One of the many variations of the star schema is the snowflake schema. The centralized fact table is linked to multiple dimensions in this case. Dimensions are present in a normalized form in multiple related tables in the snowflake schema. 

When the dimensions of a star schema are detailed and highly structured, with several levels of relationship, and the child tables have multiple parent tables, the snowflake structure appears. The snowflake effect only affects dimension tables and has no effect on fact tables.

In a snowflake schema, a central fact table is surrounded by several dimensions that are represented by their tables. The dimensions are connected to the central fact table through foreign keys, which allow the fact table to reference the attributes of the dimensions.

In this article, we will be diving deeper into the topic of the snowflake schema along with examples, its comparison with star schema and also its advantages and disadvantages. So, hold tight and enjoy the ride to the world of snowflake schema!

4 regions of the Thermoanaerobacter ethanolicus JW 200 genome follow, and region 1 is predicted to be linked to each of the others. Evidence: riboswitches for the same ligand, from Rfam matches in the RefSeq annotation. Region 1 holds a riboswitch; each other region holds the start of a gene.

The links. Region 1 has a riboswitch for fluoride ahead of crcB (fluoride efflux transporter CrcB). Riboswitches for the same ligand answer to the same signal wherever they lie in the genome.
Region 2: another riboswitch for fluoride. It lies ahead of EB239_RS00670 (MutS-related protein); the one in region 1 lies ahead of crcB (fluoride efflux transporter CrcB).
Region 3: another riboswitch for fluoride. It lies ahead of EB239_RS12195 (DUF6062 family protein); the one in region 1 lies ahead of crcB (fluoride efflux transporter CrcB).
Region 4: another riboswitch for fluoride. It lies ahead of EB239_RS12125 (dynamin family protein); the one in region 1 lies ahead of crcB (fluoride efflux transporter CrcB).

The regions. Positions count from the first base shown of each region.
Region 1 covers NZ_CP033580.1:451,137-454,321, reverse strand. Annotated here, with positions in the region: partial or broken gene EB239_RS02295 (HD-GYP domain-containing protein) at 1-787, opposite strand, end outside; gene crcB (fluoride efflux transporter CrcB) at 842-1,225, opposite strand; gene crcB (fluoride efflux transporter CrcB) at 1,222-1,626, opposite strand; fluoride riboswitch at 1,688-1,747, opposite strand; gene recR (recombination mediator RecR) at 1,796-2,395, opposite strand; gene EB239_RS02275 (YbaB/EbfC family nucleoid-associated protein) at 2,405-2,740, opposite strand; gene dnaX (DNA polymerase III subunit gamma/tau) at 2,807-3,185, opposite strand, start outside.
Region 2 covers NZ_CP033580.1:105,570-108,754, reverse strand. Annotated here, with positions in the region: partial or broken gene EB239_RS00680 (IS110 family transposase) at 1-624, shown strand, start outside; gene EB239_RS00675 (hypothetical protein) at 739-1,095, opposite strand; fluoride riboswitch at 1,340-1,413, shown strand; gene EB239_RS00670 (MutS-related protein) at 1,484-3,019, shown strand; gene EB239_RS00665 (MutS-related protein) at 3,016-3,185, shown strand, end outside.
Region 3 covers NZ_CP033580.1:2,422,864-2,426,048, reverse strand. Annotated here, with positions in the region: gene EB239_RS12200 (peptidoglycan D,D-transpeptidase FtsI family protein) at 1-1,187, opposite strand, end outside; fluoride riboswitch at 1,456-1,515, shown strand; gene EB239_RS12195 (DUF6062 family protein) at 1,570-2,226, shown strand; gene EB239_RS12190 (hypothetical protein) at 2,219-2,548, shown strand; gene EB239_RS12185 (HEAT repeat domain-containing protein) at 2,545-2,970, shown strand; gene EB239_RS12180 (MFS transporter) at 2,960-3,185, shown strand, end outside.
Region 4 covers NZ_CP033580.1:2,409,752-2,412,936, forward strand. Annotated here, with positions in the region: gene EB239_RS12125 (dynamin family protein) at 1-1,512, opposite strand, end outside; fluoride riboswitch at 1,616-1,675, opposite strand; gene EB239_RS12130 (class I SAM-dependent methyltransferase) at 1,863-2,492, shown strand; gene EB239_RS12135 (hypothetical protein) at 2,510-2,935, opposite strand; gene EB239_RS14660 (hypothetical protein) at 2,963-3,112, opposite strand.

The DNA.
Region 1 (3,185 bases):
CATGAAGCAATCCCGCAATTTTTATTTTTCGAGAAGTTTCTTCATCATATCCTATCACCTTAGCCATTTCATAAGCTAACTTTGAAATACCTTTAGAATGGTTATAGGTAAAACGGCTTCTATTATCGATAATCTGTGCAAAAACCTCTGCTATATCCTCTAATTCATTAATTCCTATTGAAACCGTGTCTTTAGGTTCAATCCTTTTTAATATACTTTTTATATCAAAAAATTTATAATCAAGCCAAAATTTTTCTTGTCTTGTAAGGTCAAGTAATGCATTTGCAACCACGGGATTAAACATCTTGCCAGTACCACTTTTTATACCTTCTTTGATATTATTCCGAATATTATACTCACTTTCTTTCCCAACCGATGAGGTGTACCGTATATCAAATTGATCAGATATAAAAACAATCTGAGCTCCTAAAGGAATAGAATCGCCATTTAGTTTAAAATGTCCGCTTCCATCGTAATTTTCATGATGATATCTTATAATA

What is a Snowflake Schema?

The star schema is equivalent to the snowflake schema. A snowflake schema is an expansion of a star schema that includes subdivided dimension tables that follows a multi-dimensional data model.

The snowflake schema is a star schema expansion in which each point of the star explodes into more points. It is known as a snowflake schema because the diagram resembles a snowflake. Snowflaking is a technique used to normalize the dimension tables in star schemas. When we completely normalize all of the dimension tables, the resulting structure resembles a snowflake with the fact table in the center.

The central fact table in a snowflake schema contains the primary data that is being analyzed, while the dimension tables contain data that provides context for the data in the fact table. For example, a fact table might contain data on sales transactions, while the dimension tables might contain data on customers, products, and stores.